Legacy from Richard Smart
And I mean all of the people of Waimea; those whom I’ve known for many years and others who are welcome additions to our community.
When I reflect over the past twenty-five years, which is from 1960 and on, I realize that there have been some amazing changes in our little community. First of all, there is the expansion of growth along the South Kohala coast with three hotels and others contemplated. I’ve always looked upon growth as meaning healthy progress and particularly expansion which will include jobs and livelihoods for people, not to mention recre ational facilities and extensions of many different activities in many different fields…
Of course, any growing community always has the newcomer who wants no further progress after he has arrived. In other words, the feeling of “Don’t change a thing”, is very prominent. Some people don’t realize that the alternative to progress is retrogression, or to put it bluntly, ghost town. We have a few ghost towns in our State and I don’t think anybody enjoys living in them. When people raise families, they want their children to grow up where there is happiness and prosperity and not stagnation and depression.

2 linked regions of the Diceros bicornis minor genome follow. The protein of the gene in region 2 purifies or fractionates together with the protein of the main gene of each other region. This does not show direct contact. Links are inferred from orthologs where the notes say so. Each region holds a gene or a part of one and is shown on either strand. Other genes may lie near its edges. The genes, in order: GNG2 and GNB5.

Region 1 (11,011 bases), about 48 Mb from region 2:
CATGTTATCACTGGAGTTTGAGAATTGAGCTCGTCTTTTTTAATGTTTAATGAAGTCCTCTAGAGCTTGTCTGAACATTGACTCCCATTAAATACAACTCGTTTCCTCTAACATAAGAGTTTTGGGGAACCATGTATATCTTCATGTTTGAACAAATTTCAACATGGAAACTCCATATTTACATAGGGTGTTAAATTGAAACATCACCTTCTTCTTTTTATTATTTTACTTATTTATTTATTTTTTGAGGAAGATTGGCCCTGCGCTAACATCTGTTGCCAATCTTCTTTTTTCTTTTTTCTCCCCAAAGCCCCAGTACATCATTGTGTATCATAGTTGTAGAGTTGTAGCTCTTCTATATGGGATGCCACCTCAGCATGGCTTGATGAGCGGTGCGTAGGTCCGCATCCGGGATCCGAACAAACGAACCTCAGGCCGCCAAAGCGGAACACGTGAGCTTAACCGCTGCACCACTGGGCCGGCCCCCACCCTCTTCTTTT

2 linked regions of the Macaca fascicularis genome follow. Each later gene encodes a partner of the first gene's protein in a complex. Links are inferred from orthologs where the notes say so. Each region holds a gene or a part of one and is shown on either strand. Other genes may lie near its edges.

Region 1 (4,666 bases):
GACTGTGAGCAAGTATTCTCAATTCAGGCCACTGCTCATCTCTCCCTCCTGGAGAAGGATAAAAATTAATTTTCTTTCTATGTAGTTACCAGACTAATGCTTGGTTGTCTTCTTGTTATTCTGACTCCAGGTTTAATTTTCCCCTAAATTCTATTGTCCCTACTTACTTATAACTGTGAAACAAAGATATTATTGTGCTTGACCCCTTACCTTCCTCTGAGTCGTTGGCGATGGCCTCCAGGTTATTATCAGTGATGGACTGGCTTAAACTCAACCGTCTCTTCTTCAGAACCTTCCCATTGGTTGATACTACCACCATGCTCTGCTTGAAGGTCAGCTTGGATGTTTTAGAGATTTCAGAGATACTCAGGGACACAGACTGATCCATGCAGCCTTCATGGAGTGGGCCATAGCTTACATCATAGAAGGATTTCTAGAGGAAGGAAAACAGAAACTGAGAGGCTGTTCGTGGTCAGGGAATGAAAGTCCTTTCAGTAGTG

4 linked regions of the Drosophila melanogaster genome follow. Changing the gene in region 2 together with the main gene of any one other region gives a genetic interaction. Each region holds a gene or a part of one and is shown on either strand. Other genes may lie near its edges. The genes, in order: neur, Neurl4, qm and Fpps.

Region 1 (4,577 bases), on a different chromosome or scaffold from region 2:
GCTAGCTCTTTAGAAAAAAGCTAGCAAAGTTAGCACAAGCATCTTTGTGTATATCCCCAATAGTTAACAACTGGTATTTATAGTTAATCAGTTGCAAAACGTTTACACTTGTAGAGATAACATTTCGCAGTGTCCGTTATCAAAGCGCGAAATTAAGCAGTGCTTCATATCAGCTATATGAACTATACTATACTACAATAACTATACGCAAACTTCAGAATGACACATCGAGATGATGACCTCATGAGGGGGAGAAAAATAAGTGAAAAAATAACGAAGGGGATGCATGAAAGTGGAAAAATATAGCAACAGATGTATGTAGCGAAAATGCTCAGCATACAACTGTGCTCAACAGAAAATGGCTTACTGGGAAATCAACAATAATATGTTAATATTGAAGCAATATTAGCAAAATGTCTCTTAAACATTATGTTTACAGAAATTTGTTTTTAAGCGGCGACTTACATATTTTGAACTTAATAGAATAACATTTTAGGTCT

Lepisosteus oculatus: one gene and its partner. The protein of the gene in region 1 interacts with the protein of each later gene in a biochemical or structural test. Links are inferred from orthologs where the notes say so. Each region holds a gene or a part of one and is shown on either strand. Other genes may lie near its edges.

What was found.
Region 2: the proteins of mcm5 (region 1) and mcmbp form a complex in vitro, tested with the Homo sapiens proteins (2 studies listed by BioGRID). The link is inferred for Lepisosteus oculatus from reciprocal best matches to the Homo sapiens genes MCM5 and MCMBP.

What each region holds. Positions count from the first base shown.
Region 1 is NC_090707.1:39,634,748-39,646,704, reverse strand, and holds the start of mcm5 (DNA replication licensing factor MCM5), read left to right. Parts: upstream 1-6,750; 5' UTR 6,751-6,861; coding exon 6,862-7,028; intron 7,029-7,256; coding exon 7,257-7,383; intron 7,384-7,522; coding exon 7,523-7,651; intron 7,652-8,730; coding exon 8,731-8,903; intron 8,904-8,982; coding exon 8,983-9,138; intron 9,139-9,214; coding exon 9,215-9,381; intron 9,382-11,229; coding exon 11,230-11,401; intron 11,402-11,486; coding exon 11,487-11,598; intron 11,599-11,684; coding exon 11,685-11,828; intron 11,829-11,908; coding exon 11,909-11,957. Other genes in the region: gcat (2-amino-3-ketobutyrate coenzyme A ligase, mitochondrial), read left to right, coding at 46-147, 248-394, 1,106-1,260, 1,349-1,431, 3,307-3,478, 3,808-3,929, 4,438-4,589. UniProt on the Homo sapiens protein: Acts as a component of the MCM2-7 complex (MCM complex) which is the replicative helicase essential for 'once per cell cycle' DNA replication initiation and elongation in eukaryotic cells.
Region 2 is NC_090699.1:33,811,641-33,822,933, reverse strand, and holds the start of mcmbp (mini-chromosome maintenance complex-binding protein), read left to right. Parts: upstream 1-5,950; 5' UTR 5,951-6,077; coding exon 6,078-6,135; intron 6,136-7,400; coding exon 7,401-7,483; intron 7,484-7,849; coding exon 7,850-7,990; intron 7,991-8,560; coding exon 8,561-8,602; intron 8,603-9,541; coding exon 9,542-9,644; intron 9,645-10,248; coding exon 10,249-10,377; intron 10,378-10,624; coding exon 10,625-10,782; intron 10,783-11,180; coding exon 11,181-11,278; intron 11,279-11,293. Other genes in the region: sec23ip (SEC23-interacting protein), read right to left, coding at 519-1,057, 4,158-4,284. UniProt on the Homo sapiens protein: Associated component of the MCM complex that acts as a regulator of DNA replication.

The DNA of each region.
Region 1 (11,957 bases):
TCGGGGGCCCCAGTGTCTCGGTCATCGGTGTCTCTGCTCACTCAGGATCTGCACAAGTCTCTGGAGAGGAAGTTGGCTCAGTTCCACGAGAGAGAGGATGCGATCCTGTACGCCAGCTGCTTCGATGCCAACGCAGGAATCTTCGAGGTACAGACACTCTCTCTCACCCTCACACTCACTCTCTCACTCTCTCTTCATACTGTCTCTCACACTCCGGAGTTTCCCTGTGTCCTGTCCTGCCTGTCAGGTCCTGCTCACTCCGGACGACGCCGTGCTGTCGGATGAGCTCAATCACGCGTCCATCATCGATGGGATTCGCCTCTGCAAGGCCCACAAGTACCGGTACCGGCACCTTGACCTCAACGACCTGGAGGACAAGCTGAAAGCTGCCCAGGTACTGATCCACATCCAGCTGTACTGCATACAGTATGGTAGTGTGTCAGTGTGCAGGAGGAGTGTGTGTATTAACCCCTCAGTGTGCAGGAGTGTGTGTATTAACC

Naturally, we are all very protective of the particular things that we learn to love about our community and let us hope that these things can always be held in respect, even with growth, prosperity, and all that they bring. Our town has a lovely heritage, a gentle but stimulating climate and many of the things that worldwide travelers can appreciate. There is a homeyness that is hard to achieve sometimes where satisfying tourism is the chief goal.
Let us hope that in the future our friendly town continues to grow in a sensible manner, retaining its love for the past but meeting the present and the future with a spirit of aloha. I hope that everyone who lives here can wake up in the morning, look out their windows and say I’m glad to be alive and I’m glad to be living right here, and if my neighbor doesn’t feel the same way, I want to make that neighbor realize some of our blessings.
At this Christmastime, may I wish you all a very Happy Holiday Season full of family and friends, laughter and Christmas Cheer, and a happiness of just being alive.
Written in 1985
The Waimea Gazette